The closing chapter of Hemingway’s short story collection, In Our Time, published in 1925.
The king was working in the garden. He seemed very glad to see me. We walked through the garden. “This is the queen,” he said. She was clipping a rose bush. “Oh, how do you do,” she said. We sat down at a table under a big tree and the king ordered whisky and soda. “We have good whisky anyway,” he said. The revolutionary committee, he told me, would not allow him to go outside the palace grounds. “Plastiras is a very good man, I believe,” he said, “but frightfully difficult. I think he did right, though, shooting those chaps. If Kerensky had shot a few men things might have been altogether different. Of course, the great thing in this sort of an affair is not to be shot oneself.”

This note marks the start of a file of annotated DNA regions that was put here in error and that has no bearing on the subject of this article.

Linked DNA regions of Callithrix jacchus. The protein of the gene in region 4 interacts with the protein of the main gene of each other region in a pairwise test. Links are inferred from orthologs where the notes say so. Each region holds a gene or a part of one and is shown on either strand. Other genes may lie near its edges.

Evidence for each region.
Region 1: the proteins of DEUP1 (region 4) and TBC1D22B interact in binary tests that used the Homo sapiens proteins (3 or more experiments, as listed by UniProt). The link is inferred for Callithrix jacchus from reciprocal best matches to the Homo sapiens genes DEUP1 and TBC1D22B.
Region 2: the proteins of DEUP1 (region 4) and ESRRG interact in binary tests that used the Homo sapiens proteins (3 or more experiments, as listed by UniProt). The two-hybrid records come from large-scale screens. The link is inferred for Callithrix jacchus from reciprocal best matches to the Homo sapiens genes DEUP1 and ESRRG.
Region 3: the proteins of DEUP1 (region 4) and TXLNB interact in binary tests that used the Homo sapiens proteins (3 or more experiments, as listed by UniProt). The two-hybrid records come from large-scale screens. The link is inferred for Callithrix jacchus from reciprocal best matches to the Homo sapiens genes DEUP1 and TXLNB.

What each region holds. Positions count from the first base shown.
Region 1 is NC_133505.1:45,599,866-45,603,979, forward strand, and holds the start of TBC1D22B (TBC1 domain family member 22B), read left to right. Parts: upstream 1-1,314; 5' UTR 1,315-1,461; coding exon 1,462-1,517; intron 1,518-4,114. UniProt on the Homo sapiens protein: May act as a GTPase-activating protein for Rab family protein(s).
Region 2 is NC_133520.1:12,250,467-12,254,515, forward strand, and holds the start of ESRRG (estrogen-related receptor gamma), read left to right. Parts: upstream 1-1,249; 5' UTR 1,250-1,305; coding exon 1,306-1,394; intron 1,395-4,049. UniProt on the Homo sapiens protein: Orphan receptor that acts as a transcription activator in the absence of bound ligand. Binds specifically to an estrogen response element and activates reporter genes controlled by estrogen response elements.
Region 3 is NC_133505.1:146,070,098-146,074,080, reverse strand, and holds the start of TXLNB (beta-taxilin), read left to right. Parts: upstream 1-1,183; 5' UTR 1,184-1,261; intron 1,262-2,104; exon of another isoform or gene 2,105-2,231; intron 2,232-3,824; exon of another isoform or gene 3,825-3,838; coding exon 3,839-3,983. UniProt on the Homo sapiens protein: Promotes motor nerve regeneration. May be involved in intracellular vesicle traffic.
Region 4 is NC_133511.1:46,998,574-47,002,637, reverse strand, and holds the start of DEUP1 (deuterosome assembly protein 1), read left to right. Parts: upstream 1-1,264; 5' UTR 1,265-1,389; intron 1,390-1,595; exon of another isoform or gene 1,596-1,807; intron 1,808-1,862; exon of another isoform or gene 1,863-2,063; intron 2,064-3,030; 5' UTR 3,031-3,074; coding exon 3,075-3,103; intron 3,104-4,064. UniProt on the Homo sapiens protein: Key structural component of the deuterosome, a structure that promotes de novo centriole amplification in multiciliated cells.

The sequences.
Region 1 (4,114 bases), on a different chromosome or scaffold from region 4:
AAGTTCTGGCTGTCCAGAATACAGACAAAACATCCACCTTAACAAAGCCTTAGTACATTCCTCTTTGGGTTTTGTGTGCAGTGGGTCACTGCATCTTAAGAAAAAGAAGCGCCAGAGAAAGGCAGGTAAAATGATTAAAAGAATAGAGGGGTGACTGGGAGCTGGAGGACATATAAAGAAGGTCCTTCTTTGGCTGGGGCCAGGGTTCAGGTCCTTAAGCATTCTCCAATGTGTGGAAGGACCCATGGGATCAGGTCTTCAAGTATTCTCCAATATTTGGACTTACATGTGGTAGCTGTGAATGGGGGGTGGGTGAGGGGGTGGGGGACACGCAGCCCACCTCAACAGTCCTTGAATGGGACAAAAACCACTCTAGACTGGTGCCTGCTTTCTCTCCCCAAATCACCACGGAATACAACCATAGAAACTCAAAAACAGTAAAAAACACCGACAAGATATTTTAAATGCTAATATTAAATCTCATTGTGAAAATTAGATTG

It was very jolly. We talked for a long time. Like all Greeks he wanted to go to America.